'It's like a bomb went off;' EF-3 tornado strikes Jefferson City, leaving extensive damage behind

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JEFFERSON CITY, Mo. (KMOV/AP/CNN) — A “violent tornado” touched down in Jefferson City, Missouri, causing heavy damage, according to the National Weather Service, but there were no immediate reports of fatalities.

APTOPIX Severe Weather

A car is trapped under the fallen metal roof of the Break Time gas station and convenience store in tornado-hit Jefferson City, MO., Thursday, May 23, 2019. The National Weather Service has confirmed a large and destructive tornado has touched down in Missouri's state capital, causing heavy damage and trapping multiple people in the wreckage of their homes. (AP Photo/David A. Lieb)

The service reported that a “confirmed large and destructive tornado” was observed over Jefferson City at 11:43 p.m. Wednesday, moving northeast at 40 mph. The capital city has a population of about 40,000 and is located about 130 miles west of St. Louis.

"Everything. Cars buildings, windows- you name it. Everything was damaged," said resident Ian Ramsey. "It looks like a war zone, like a bomb just went off over here ... It's indescribable how much fear was going through me, the fear of not knowing if I was going to survive or whether or not I'll be torn apart or go miles away from here"

The National Weather Service rated a portion of the path of the tornado as an EF-3, but further surveying is being conducted Thursday. A later survey said the tornado had an estimated wind peak of 160 MPH.

WATCH: Lightning illuminates sky, showing massive Jefferson City tornado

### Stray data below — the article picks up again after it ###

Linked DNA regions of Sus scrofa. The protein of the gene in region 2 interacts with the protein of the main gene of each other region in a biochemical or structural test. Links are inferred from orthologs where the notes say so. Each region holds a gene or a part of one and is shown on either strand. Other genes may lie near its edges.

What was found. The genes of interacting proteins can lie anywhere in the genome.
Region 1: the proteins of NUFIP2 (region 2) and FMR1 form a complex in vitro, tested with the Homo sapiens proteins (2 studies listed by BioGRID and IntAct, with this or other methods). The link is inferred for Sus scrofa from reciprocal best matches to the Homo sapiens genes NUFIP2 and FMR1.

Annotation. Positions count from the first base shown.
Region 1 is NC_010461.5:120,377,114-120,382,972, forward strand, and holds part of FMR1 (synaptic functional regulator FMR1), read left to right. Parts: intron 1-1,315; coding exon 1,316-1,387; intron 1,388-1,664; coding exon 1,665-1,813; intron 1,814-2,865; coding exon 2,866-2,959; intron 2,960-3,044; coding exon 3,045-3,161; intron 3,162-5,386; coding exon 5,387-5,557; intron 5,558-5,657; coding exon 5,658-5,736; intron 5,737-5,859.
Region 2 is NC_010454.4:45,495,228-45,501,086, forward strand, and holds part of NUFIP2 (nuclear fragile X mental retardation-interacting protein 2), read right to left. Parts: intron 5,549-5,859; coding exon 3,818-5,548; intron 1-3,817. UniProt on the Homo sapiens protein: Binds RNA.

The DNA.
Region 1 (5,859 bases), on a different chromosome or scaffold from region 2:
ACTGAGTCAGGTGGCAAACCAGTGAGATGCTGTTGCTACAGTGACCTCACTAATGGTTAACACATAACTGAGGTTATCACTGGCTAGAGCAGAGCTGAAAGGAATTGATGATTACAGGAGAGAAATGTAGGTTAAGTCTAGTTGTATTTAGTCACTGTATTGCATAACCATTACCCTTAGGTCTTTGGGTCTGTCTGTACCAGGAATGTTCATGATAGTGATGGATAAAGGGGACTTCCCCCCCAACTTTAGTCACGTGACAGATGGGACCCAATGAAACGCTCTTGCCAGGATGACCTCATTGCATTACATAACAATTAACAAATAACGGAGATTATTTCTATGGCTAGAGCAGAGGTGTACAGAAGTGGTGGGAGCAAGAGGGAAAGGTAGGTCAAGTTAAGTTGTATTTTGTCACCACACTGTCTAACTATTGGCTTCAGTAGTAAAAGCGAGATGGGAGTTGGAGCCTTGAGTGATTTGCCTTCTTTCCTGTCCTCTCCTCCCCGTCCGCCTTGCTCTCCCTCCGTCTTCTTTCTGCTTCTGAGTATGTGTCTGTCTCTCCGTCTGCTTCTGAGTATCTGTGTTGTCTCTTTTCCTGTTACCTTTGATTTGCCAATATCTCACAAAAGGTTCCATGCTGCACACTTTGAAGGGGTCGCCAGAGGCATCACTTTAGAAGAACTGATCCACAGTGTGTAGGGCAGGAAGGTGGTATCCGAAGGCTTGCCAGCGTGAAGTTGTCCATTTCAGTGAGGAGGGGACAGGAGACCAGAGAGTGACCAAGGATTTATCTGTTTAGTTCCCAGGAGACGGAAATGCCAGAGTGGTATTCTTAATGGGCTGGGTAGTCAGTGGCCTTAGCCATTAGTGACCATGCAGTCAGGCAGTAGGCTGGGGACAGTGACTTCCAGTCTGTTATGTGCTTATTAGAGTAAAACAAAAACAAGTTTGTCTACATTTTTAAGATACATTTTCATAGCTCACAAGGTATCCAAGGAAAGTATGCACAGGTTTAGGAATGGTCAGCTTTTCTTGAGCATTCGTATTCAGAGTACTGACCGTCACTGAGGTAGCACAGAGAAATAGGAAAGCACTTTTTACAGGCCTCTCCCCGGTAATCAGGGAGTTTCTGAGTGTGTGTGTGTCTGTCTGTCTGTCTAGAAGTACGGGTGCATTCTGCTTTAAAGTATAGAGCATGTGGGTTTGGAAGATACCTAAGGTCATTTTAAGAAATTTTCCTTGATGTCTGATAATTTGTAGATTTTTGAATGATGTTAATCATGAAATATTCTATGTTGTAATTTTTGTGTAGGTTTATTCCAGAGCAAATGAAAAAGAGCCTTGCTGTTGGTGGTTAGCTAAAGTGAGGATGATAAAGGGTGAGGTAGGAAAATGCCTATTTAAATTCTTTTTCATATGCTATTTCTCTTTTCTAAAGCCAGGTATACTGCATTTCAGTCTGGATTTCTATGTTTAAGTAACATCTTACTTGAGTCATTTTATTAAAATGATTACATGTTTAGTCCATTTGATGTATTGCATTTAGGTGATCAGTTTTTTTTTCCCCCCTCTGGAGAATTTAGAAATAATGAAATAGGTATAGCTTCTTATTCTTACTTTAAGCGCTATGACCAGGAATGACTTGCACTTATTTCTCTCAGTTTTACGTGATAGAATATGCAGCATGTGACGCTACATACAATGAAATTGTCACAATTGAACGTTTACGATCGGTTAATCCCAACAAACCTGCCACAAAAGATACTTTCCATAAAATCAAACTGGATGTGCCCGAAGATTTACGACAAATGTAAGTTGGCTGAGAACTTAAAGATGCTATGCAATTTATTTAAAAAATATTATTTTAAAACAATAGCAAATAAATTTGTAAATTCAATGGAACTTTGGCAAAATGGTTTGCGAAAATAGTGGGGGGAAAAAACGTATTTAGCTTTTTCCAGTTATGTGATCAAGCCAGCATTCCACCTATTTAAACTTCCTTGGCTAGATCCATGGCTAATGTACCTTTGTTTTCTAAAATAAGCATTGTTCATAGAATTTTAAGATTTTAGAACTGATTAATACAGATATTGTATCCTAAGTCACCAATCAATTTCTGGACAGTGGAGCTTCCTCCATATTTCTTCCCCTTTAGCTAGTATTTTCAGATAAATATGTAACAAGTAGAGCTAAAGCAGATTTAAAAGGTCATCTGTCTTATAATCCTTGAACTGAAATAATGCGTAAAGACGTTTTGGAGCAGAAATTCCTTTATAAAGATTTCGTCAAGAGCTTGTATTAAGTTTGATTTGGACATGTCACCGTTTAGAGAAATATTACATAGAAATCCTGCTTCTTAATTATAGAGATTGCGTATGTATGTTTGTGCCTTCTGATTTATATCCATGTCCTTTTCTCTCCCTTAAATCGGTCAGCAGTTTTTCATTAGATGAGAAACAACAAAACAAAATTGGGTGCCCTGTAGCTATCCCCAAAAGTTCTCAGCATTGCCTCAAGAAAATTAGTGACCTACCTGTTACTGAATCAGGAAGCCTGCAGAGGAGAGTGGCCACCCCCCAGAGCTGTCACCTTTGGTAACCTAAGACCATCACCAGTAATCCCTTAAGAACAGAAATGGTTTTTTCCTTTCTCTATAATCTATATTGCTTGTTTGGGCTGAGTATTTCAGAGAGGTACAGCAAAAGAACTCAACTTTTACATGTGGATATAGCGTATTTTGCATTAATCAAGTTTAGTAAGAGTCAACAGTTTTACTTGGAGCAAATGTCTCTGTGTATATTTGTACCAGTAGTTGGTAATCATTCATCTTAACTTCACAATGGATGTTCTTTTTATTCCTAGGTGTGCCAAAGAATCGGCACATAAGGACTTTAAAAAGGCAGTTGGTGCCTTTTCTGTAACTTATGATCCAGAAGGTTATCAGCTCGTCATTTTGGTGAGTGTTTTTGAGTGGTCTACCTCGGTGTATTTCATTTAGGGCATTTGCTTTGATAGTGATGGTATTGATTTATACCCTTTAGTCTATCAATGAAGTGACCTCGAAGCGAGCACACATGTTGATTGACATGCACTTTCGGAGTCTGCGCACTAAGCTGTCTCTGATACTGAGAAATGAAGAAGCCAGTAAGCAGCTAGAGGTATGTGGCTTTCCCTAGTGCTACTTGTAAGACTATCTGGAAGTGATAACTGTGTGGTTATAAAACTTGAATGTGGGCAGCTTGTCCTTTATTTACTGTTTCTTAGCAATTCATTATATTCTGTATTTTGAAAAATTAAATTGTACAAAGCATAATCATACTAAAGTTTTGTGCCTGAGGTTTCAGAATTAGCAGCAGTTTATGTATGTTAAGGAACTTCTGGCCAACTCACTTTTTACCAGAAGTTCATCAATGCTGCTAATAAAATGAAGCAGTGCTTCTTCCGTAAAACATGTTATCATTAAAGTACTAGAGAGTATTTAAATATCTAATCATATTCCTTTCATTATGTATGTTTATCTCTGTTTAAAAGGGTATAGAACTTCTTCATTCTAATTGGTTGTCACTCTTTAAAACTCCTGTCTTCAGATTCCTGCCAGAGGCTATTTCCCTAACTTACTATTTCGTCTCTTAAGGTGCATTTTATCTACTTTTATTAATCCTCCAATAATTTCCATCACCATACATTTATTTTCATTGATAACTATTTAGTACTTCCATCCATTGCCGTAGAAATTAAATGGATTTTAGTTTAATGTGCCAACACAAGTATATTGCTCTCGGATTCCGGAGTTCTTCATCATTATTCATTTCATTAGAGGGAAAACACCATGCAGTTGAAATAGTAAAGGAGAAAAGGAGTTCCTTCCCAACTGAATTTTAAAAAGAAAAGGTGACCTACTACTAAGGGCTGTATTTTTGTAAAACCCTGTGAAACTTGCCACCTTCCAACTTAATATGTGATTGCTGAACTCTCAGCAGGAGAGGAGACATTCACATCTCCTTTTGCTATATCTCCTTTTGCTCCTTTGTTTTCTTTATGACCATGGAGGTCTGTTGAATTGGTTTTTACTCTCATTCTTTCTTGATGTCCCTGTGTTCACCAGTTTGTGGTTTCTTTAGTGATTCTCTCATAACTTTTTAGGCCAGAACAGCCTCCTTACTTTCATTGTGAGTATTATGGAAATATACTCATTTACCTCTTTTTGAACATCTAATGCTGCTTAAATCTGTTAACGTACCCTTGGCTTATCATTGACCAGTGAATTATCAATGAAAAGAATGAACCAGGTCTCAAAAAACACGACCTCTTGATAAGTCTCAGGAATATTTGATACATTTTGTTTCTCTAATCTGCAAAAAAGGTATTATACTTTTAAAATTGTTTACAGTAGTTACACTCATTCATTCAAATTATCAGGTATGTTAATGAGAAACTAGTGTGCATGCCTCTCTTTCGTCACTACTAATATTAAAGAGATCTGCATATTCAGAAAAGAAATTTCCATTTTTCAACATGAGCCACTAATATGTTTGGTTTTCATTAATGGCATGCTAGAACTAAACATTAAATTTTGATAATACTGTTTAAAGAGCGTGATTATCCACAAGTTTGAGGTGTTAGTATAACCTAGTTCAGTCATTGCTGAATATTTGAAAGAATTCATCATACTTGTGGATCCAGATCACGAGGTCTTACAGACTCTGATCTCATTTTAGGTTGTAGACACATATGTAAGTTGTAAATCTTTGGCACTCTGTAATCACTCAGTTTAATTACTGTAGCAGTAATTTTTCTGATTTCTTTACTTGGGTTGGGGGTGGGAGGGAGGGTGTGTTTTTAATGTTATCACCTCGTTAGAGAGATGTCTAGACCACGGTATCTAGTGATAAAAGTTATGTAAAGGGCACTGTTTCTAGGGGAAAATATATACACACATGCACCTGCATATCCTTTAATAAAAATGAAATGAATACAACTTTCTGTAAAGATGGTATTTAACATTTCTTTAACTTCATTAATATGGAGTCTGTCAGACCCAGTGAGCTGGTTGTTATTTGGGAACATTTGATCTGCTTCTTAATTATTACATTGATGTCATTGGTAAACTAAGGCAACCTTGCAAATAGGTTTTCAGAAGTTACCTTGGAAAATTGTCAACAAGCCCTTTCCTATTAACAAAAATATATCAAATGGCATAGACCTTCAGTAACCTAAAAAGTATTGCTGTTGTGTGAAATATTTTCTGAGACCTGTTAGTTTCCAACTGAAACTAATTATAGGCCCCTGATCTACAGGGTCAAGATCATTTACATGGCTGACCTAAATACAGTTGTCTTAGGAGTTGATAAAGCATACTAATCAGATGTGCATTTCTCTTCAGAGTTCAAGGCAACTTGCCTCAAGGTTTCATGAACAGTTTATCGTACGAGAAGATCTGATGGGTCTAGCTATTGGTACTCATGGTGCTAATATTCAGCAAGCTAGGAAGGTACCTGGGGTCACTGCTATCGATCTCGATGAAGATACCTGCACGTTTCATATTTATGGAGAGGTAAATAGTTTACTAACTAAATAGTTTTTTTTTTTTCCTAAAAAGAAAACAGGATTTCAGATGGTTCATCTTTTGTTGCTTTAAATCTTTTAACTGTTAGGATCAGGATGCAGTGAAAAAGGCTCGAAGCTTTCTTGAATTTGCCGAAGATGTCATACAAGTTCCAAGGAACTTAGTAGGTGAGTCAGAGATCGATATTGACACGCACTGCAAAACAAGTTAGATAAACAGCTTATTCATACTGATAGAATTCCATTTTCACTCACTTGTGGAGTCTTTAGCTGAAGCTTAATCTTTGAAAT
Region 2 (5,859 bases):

"Across the state, Missouri's first responders once again responded quickly and with strong coordination as much of the state dealt with extremely dangerous conditions that left people injured, trapped in homes, and tragically led to the death of three people," Governor Mike Parson said. "I want our responders and all the neighbors who acted selflessly to help their neighbors to know how much their heroic efforts are appreciated by all Missourians."

Missouri Public Safety said the three were killed in the Golden City area of Barton County, near Missouri's southwest corner, as the severe weather moved in from Oklahoma, where rescuers struggled to pull people from high water. The tornado hit during a week that has seen several days of tornadoes and torrential rains in parts of the Southern Plains and Midwest.

[WATCH: Raw Skyzoom4 video shows scope of Jefferson City damage]

The damage spanned about a 3-mile area in the state capital, Jefferson City Police Lt. David Williams said. About 20 people were rescued by emergency personnel, and although there were no reports of missing people, authorities planned to make door-to-door checks on Thursday, he said.

[READ: A trucker was on the side of the road when Jeff City tornado hit. It blew a house underneath his trailer]

The weather service reported that a "confirmed large and destructive tornado" was observed over Jefferson City at 11:43 p.m. Wednesday, moving northeast at 40 mph (64 kph). The capital city has a population of about 40,000 and is located about 130 miles (209 kilometers) west of St. Louis.

“It’s a chaotic situation right now,” Williams said.

Williams spoke from the Cole County Sheriff’s office, where debris including insulation, roofing shingles and metal pieces lay on the ground outside the front doors.

Area hospitals did not see an immediate influx of patients but set up command centers in case the need arises. Around 5:40 a.m. Thursday, the Missouri Department of Public Safety said they have confirmed nine patients at area hospitals due to storm-related injuries. 

“We have four patients with minor injuries,” said Jessica Royston, spokeswoman at St. Mary’s Health Center.

Power outages were reported in parts of the city.

Early Thursday morning, Gov. Parson said that non-essential state employees who work in Jefferson City should not report to work. 

Missouri Public Safety tweeted that there was a possibility of more tornadoes and flash flooding.

Austin Thomson, 25, was in the laundry room of his apartment complex to do his wash and noticed the wind started picking up. He saw sheets of rain coming down and a flagpole bend and then slam to the ground. The windows broke and he dove behind the washers and dryers.

After it calmed down, he walked outside to check the damage.

“There’s basically one building that’s basically one story now. Every building there is two stories.”

Severe Weather Missouri